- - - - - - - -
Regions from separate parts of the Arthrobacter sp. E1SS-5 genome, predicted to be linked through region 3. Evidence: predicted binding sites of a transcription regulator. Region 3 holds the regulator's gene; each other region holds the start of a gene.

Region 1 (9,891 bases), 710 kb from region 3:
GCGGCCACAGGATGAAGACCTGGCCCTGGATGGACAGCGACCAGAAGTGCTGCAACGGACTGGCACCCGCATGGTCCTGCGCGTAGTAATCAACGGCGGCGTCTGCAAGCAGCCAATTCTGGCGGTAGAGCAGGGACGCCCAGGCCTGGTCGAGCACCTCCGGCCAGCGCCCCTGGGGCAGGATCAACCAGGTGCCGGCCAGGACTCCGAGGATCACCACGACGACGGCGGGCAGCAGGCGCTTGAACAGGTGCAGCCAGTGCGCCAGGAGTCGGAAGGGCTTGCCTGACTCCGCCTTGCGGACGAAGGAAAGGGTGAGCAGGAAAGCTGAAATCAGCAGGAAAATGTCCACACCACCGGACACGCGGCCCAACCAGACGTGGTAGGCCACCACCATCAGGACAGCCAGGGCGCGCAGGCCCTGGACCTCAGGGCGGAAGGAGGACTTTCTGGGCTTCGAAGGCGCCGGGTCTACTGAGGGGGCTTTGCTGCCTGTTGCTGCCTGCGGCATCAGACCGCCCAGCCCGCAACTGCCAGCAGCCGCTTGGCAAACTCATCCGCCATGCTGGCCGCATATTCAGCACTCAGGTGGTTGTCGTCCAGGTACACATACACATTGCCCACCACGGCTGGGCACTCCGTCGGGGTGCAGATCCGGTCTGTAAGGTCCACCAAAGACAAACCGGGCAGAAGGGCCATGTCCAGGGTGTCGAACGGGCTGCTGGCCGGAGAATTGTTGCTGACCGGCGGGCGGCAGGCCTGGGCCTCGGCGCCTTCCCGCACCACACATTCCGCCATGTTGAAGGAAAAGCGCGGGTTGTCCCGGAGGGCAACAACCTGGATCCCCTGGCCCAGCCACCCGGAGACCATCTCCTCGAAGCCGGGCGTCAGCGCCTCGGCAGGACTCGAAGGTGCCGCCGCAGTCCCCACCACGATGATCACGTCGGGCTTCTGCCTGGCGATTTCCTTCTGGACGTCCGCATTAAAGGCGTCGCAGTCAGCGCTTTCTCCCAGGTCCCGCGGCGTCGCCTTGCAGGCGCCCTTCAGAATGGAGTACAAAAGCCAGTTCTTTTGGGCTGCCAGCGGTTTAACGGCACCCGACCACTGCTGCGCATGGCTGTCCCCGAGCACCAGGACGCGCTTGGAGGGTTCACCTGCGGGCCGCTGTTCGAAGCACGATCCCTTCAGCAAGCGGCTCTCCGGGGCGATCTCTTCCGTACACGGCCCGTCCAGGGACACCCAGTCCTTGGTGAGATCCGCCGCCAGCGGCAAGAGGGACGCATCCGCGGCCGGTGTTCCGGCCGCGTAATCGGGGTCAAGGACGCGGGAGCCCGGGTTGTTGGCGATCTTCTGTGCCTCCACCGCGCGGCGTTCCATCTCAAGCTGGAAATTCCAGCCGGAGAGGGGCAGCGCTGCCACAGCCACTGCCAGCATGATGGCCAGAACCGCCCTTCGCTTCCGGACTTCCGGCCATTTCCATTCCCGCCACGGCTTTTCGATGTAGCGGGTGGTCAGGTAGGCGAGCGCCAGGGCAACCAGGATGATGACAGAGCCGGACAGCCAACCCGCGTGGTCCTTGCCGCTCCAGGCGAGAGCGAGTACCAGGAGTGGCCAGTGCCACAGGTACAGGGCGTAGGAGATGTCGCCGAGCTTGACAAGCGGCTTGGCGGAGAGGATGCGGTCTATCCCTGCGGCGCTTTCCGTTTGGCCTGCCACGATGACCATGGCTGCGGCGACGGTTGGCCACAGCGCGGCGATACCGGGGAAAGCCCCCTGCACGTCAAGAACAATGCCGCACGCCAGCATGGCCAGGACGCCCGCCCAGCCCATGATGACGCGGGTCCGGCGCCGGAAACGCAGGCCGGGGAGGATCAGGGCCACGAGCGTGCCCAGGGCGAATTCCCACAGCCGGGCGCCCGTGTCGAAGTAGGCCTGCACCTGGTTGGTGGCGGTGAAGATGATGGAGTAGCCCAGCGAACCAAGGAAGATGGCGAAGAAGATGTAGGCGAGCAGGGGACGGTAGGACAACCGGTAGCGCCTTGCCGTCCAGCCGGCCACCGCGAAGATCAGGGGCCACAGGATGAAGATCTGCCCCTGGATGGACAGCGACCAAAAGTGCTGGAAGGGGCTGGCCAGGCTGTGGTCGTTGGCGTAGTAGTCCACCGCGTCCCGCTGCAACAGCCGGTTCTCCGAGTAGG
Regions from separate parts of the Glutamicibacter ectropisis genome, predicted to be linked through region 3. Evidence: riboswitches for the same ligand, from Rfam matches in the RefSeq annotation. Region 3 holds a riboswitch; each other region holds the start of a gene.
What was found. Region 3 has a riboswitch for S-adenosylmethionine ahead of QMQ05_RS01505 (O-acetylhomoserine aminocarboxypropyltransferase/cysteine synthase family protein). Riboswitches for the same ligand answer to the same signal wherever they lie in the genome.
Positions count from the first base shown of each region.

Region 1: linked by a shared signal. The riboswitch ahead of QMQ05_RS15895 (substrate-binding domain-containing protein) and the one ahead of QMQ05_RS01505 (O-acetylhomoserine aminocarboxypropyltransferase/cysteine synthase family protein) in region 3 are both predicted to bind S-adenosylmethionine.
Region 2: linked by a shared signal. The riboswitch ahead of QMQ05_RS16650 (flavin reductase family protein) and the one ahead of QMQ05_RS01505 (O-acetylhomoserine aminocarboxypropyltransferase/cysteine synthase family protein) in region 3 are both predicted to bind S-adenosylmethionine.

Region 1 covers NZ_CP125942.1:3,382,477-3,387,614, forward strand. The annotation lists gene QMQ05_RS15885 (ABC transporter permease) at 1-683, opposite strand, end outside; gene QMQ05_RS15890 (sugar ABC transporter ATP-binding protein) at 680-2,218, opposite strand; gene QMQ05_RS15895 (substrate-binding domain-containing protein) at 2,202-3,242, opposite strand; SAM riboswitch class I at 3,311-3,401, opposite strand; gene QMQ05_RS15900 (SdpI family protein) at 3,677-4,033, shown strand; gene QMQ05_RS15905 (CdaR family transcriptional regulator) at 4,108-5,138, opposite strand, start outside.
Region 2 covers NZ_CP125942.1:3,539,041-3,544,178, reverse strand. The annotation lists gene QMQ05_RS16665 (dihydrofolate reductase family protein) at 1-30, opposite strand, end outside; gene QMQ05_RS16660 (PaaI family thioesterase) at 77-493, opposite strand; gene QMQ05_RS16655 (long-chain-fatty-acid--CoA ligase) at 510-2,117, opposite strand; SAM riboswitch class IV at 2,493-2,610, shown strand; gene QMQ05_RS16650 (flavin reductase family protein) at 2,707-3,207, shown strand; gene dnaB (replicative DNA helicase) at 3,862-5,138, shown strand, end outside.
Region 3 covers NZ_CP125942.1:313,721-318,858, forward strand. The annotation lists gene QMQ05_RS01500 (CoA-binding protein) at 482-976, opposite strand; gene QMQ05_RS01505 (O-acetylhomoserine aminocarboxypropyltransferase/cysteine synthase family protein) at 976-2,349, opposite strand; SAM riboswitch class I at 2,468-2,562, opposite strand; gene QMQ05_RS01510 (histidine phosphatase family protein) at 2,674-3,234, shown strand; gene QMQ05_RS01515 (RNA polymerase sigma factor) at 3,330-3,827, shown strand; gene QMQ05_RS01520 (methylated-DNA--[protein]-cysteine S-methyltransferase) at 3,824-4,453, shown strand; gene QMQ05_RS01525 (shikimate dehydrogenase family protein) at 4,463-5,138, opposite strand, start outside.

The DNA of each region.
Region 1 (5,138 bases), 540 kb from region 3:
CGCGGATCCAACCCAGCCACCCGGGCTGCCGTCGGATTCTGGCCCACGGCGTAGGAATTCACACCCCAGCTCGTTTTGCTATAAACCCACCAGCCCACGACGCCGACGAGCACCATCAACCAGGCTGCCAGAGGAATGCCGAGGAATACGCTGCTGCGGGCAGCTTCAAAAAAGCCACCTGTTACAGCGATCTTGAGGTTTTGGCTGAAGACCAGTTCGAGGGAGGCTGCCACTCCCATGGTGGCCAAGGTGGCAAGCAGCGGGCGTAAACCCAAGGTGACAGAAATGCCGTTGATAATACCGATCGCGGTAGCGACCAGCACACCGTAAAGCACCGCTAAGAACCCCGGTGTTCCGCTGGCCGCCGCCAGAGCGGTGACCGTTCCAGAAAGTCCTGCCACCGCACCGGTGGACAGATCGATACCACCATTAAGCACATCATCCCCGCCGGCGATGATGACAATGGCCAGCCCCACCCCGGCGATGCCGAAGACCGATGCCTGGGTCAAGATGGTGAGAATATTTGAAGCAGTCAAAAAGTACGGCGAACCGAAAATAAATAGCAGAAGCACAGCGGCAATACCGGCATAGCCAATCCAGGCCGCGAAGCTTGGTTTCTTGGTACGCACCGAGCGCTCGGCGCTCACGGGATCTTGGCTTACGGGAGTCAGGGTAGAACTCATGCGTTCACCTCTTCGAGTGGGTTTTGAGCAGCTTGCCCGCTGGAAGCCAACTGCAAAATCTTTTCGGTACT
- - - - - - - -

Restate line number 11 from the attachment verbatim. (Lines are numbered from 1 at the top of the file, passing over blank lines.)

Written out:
Region 3 covers NZ_CP125942.1:313,721-318,858, forward strand. The annotation lists gene QMQ05_RS01500 (CoA-binding protein) at 482-976, opposite strand; gene QMQ05_RS01505 (O-acetylhomoserine aminocarboxypropyltransferase/cysteine synthase family protein) at 976-2,349, opposite strand; SAM riboswitch class I at 2,468-2,562, opposite strand; gene QMQ05_RS01510 (histidine phosphatase family protein) at 2,674-3,234, shown strand; gene QMQ05_RS01515 (RNA polymerase sigma factor) at 3,330-3,827, shown strand; gene QMQ05_RS01520 (methylated-DNA--[protein]-cysteine S-methyltransferase) at 3,824-4,453, shown strand; gene QMQ05_RS01525 (shikimate dehydrogenase family protein) at 4,463-5,138, opposite strand, start outside.